For most of human history, there is little evidence that we wore special night time clothes when we wanted to have a snooze.
Nightgowns as a concept date back to at least 1530, when French linguist John Palsgrave wrote "short coats and tight trousers were a great offence to old writers accustomed to long nightgown clothes", though this likely did not refer to dedicated sleepwear but more loose clothing to be worn around the house.
In the 1800s and 1900s, these nightgowns became more specialized as sleepwear, as well as becoming more refined. During the 1800s the West began wearing nightwear, influenced by "pae jama" or "pai jama" – a type of loose-fitting pants (trousers, for non-Americans and Australians) worn in the Middle East and South Asia, tied with a cord.
They weren't popular, however, until the early 1900s. It turns out what really got pajamas selling was a bombing raid.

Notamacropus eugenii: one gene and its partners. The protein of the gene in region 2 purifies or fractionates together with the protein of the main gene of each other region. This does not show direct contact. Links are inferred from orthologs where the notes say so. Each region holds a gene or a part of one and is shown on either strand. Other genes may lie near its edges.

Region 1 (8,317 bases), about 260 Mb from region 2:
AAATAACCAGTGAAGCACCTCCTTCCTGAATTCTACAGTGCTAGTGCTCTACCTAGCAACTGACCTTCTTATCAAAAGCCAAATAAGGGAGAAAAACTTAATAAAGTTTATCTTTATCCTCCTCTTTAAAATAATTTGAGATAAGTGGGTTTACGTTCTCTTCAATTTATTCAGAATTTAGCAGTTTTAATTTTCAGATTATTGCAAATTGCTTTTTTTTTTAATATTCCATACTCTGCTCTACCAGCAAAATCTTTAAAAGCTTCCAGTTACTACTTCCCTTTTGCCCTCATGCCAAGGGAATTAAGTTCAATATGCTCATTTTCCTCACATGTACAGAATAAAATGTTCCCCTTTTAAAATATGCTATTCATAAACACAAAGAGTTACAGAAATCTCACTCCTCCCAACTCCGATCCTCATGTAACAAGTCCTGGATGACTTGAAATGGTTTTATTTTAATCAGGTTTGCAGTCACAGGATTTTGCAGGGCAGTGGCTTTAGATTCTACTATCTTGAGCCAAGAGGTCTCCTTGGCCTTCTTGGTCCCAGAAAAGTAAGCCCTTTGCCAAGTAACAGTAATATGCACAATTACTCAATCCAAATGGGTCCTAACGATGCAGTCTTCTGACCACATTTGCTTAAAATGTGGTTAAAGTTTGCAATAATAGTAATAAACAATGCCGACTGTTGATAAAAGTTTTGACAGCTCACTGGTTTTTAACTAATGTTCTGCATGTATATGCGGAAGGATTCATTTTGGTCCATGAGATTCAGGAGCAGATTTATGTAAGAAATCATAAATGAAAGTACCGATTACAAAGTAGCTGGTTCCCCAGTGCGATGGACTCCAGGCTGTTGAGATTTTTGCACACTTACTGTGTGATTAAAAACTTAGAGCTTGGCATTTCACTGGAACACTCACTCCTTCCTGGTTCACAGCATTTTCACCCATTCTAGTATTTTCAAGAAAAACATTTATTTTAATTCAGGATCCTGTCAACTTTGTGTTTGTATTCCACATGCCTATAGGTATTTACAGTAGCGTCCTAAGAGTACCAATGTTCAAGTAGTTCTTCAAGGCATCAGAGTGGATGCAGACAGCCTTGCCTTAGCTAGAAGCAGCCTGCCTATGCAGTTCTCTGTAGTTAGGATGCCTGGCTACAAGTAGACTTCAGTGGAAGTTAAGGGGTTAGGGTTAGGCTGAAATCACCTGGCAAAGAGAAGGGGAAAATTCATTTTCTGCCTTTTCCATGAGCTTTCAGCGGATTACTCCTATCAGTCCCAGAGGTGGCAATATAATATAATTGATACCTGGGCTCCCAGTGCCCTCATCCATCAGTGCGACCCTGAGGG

“Before the turn of the 20th Century, both men and women would have quite often worn nightgowns, so even pyjamas for men were relatively new around 1900," Lucy Whitmore, who wrote about fashion narratives of the First World War for her PhD thesis explained to the BBC. When Zepplin air raids took place on Britain, that changed.
“Magazines started suggesting that women should either wear more practical nightwear – should they have to run from their beds in the middle of the night – or nightwear that really made them look presentable should they bump into their neighbours at 3am.”
As well as looking more presentable, pockets in pajamas were also much more practical in emergency situations. Sleeping suits – sort of like a onesie but less comfortable as you're only wearing it because you might be bombed – were also recommended for nightwear. These didn't catch on, but by the end of the war around a third of women were wearing pajamas to bed. They have increased in popularity since then, worn for comfort rather than risk of looking stupid at 3am during an actual air raid.